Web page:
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With retailers of all shapes and sizes adopting ecologically sustainable practices, not to mention 15-year-old activist Greta Thunberg speaking at high-profile gatherings around the world, it may come as no surprise that climate change is making its way into the curriculum in a big way. A recent development was four young students from Cheney school in Oxford launching a petition that called for more lessons on the subject.

With over 81,000 signatures, this petition will hopefully mean that it won’t take long for climate change to be properly integrated into everyday teaching, rather than as a minor add-on to geography and science. In the meantime, some educators in the UK have fast-tracked the process by enrolling at the Climate Change Teacher Academy, which is run by the United Nations.

The specially designed CCTA online courses offer training to primary and secondary school teachers so that they have all of the knowledge required when confronted with tough questions. For instance, though every teacher may know a little about plastic waste and global warming, potential discussions are often cut short due to lack of in-depth, up-to-date knowledge on a topic that will affect the rest of every young person’s life. In fact, ongoing damage to the environment has a large impact on them right here and now, as younger people are often more susceptible to heat exhaustion and respiratory conditions.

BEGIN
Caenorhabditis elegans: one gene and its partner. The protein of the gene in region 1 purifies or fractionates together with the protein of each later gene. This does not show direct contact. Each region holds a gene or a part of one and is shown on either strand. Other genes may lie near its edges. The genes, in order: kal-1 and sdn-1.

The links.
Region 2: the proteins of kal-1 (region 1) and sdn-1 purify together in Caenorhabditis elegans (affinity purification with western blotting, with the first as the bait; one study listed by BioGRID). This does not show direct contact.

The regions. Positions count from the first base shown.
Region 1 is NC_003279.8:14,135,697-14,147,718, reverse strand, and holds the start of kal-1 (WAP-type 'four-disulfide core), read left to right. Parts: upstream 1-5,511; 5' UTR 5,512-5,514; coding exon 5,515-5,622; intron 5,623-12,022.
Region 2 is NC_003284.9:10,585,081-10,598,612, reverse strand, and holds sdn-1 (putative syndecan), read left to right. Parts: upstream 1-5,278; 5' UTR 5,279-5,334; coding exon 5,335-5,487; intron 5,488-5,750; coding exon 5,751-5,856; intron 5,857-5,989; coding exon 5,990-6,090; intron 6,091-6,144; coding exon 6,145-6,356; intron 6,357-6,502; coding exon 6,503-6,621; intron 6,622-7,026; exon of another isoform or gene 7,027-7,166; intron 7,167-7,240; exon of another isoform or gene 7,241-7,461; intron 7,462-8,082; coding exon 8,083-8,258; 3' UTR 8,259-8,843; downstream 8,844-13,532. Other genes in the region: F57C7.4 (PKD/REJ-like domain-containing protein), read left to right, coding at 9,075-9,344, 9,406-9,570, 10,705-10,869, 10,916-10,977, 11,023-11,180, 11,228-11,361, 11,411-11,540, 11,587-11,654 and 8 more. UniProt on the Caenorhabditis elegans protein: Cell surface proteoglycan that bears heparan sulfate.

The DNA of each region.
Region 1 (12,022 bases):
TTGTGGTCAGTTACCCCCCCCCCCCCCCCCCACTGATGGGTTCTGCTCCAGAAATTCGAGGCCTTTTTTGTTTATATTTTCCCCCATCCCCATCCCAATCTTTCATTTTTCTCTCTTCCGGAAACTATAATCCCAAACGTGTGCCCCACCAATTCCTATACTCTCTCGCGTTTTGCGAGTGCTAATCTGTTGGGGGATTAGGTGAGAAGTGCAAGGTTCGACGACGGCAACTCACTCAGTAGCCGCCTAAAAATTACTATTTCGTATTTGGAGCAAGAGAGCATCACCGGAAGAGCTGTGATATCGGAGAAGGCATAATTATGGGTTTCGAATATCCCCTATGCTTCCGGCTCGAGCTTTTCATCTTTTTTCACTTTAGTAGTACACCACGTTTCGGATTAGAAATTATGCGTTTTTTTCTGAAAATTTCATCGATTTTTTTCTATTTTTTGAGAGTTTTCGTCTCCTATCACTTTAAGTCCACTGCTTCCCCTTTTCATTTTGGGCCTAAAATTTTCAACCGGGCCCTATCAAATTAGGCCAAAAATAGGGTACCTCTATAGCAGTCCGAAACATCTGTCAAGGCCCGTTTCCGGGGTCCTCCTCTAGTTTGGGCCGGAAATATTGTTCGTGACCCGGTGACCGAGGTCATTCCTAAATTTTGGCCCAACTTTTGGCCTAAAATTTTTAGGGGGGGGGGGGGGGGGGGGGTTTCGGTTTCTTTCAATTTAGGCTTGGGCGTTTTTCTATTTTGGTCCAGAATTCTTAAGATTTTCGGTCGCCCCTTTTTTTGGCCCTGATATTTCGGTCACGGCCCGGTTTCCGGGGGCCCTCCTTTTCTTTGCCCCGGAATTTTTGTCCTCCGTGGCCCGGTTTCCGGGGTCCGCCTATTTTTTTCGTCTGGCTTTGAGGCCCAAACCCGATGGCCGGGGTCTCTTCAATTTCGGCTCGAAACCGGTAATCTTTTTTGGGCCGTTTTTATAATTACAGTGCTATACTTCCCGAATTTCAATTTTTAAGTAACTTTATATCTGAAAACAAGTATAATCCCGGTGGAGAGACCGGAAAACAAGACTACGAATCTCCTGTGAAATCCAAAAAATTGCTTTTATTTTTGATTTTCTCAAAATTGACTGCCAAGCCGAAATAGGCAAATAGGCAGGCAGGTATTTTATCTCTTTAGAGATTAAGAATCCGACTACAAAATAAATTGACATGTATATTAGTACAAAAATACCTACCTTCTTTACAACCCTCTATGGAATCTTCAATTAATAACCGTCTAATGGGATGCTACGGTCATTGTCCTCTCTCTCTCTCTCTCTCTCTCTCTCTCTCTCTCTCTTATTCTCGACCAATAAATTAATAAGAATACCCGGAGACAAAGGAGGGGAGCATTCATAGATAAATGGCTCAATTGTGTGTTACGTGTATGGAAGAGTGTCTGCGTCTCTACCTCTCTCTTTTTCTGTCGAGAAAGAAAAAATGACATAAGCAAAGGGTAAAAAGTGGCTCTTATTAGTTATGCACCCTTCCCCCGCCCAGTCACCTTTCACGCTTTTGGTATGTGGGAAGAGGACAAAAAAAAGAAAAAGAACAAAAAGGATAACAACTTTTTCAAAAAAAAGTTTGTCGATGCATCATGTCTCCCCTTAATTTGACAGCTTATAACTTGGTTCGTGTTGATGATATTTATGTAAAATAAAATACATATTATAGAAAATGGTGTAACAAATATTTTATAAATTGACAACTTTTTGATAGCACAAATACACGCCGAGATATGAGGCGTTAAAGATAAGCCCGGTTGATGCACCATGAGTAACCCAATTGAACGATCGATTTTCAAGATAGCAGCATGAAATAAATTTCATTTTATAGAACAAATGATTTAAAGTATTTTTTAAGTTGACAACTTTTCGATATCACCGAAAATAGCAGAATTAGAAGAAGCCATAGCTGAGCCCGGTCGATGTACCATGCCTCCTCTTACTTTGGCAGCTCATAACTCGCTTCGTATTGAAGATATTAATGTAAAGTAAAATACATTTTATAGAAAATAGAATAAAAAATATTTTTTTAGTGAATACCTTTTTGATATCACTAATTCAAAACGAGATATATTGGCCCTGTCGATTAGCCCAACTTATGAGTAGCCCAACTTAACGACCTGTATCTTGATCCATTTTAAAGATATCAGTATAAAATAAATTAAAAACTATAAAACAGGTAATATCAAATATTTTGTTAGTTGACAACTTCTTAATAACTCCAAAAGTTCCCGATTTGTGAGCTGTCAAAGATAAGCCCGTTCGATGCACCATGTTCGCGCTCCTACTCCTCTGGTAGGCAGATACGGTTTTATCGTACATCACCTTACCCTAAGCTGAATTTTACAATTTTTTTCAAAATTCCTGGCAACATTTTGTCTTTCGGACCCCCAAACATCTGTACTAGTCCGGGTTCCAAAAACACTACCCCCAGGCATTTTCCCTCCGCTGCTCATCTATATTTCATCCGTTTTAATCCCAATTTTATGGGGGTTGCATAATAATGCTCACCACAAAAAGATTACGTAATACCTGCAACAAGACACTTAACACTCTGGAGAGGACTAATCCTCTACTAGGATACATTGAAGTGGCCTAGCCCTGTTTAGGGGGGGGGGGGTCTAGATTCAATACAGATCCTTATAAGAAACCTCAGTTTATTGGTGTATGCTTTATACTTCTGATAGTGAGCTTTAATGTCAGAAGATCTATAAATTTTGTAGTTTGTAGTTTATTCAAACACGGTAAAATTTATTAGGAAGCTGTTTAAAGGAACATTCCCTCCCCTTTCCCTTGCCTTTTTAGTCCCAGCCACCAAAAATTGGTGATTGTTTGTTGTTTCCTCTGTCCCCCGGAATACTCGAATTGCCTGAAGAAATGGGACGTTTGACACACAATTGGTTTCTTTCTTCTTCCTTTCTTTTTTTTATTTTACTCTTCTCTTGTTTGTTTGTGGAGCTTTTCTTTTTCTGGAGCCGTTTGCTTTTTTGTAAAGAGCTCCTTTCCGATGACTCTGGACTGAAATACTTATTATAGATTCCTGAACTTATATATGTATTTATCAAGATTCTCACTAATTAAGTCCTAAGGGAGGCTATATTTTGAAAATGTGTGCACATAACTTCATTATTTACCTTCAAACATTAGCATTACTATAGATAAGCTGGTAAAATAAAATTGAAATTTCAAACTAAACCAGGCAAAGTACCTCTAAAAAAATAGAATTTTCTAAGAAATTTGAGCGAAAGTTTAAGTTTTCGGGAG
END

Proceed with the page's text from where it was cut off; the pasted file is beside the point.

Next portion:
Meanwhile, the local authority of North of Tyne plans to become the first place in the world to have a UN-accredited climate change teacher in every state primary and secondary school. Its new mayor, Jamie Driscoll, says that this will be achieved by giving all schools in the area the opportunity to train a member of staff in giving lessons on global heating and the impact of the climate crisis.

This is all amazing news and we hope that more schools commit time and resources into tackling the climate change problem. If you want to start right away, here are some tips and topics that you can incorporate into lessons very easily:

  • The first thing that children and their families can do together is decrease the amount of waste created in their homes. From turning the taps off whilst brushing their teeth, to taking bags to the shops and replacing plastic straws with metal ones, these small and simple practices will make a very big difference.
  • Composting unwanted food is another great move, which can be achieved by either creating a compost heap in the garden or using the food caddy that’s provided by most local authorities. If neither of these are possible or available, many families ask neighbours or nearby allotment owners if they’d like food waste for their compost heaps.
  • Encourage children to fall in love with nature by exploring ecosystems both in your lessons and outside the classroom. Something as simple as taking a moment for the class to appreciate blue skies or getting a little fresh air on the school’s grounds helps children to engage with the natural world more often.

We specialise in marketing and design for the education sector, with environmental responsibility at the core of everything we do. To find out more about how we can help you to teach climate change topics in your school, get in touch at hello@bigpinkfish.com or call us on 0161 507 3365.